Public Citizen Opposed $6.57 Million in Extra Profits Sought by Utility
The Federal Energy Regulatory Commission (FERC) has rejected a Connecticut-based utility’s request for $6.57 million in extra profits for building a new substation project, following an intervention and protest from Public Citizen.
On March 15, United Illuminating Company – a subsidiary of the Spain-based energy conglomerate Iberdrola – asked FERC to allow it to assess an extra charge as part of a new energy substation project, with the extra charge designed only to increase the utility’s profits.
The utility claimed that the money was needed due to the “increased risks and challenges” of the construction project. Public Citizen opposed the rate increase, challenging the utility’s claim. The utility company then filed a motion to kick Public Citizen out of the proceedings.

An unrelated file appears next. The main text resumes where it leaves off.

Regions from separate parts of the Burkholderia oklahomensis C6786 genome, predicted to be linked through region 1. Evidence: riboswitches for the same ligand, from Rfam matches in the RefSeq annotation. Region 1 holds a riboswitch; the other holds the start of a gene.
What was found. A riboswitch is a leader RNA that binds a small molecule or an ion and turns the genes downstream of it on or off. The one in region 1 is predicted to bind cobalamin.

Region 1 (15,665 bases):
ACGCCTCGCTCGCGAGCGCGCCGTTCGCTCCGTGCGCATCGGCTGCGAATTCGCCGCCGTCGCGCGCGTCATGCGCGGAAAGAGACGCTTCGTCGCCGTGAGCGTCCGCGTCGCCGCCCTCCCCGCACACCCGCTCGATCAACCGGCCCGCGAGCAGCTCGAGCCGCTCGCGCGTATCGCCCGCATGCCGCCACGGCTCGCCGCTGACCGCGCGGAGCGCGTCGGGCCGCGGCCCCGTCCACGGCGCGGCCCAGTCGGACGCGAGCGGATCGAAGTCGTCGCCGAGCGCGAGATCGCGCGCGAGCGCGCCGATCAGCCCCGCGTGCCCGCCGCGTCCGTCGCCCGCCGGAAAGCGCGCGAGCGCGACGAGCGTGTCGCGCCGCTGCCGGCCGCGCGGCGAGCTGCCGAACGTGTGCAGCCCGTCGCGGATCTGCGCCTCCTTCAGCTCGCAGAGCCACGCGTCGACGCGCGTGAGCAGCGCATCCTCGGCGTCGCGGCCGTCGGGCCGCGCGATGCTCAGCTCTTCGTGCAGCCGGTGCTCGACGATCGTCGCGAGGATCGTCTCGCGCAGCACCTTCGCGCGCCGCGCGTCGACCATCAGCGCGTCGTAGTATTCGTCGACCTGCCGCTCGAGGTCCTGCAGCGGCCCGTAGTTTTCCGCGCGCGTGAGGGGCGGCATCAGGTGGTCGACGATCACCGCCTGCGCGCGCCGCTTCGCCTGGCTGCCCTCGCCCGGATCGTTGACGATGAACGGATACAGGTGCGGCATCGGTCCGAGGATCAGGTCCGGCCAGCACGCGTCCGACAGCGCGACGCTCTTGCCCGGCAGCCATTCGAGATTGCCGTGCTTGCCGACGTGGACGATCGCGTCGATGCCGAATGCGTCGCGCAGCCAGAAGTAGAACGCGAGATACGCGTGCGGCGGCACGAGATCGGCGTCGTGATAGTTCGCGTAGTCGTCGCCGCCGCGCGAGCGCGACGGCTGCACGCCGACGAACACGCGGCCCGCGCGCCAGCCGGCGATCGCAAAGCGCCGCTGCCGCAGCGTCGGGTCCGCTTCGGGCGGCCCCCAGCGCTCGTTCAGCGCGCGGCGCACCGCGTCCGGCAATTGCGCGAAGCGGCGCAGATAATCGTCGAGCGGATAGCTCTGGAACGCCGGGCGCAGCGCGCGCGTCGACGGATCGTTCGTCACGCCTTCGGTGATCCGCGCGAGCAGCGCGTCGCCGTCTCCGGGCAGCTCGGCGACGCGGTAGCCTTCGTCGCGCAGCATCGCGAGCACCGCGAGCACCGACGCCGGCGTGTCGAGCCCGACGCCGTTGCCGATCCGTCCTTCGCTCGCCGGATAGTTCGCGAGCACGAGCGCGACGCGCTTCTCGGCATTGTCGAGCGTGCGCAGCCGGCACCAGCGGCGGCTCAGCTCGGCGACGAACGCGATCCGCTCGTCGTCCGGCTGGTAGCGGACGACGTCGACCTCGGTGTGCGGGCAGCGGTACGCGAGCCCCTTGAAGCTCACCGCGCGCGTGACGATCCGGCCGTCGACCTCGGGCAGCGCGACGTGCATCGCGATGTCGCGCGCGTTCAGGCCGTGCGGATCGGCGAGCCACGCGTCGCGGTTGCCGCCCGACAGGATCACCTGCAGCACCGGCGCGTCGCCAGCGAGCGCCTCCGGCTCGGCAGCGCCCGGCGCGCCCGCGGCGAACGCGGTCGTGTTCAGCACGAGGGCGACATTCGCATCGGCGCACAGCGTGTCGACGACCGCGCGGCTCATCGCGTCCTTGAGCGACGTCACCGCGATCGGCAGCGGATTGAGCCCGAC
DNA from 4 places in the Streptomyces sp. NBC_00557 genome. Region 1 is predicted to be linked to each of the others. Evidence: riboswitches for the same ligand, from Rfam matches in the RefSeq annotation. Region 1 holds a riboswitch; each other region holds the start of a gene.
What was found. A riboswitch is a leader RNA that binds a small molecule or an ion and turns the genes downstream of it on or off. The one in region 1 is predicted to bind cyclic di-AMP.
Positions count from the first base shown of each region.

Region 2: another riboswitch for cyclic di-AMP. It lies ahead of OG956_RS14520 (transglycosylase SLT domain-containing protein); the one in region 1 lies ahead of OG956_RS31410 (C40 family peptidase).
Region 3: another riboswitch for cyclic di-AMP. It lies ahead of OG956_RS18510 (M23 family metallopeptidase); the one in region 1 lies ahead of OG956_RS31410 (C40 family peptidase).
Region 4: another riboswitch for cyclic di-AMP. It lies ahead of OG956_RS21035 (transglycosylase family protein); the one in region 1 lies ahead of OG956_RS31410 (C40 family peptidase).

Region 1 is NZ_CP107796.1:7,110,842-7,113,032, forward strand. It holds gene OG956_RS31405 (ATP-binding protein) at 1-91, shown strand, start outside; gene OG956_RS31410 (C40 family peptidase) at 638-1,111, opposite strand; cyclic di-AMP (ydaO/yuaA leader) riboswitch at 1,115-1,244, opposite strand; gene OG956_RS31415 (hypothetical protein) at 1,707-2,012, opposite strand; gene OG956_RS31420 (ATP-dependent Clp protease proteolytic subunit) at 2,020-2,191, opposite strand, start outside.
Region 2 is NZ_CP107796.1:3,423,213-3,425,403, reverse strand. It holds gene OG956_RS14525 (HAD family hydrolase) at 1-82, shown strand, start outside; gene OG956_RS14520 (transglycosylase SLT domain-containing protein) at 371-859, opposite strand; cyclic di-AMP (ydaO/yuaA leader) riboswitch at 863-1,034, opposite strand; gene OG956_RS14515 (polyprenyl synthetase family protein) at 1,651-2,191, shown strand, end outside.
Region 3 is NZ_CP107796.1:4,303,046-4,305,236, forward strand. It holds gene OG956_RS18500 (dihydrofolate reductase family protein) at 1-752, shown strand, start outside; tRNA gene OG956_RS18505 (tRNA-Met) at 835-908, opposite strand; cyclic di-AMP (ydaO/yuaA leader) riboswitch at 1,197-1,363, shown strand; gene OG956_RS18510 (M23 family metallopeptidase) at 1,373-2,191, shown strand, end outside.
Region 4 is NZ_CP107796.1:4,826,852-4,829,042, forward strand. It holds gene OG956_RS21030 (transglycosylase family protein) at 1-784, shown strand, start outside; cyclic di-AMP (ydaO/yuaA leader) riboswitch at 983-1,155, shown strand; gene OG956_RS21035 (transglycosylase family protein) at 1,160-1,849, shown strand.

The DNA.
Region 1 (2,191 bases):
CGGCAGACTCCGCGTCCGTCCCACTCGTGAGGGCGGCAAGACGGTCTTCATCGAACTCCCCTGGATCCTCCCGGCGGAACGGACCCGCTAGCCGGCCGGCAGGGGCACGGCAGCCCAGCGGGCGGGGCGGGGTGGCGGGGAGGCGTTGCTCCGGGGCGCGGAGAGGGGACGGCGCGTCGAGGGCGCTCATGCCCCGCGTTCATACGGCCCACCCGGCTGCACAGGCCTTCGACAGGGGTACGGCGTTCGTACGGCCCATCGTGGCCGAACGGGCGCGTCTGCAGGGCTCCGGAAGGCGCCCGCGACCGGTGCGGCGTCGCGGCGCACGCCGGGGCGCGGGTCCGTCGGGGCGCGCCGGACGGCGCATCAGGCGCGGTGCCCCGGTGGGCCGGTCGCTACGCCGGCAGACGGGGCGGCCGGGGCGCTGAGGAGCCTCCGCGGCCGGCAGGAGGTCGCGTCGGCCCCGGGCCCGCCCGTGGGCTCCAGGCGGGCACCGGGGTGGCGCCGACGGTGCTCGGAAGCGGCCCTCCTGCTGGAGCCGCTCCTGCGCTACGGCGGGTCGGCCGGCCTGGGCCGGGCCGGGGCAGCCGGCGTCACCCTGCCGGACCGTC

In its May 14 order, FERC not only agreed that Public Citizen had the right to intervene in the proceedings, but it also rejected the utility’s rate request. The increase would have affected consumers in Connecticut, Maine, Massachusetts, New Hampshire, Rhode Island and Vermont.
“Public Citizen serves as a watchdog at FERC and intervenes to promote renewable energy, fight unfair rate hikes and hold energy corporations accountable,” said Tyson Slocum, director of Public Citizen’s Energy Program. “This is a win for New Englanders, who shouldn’t be asked to foot a multimillion-dollar bill purely to increase a corporation’s profit margins.”
Read the filing here.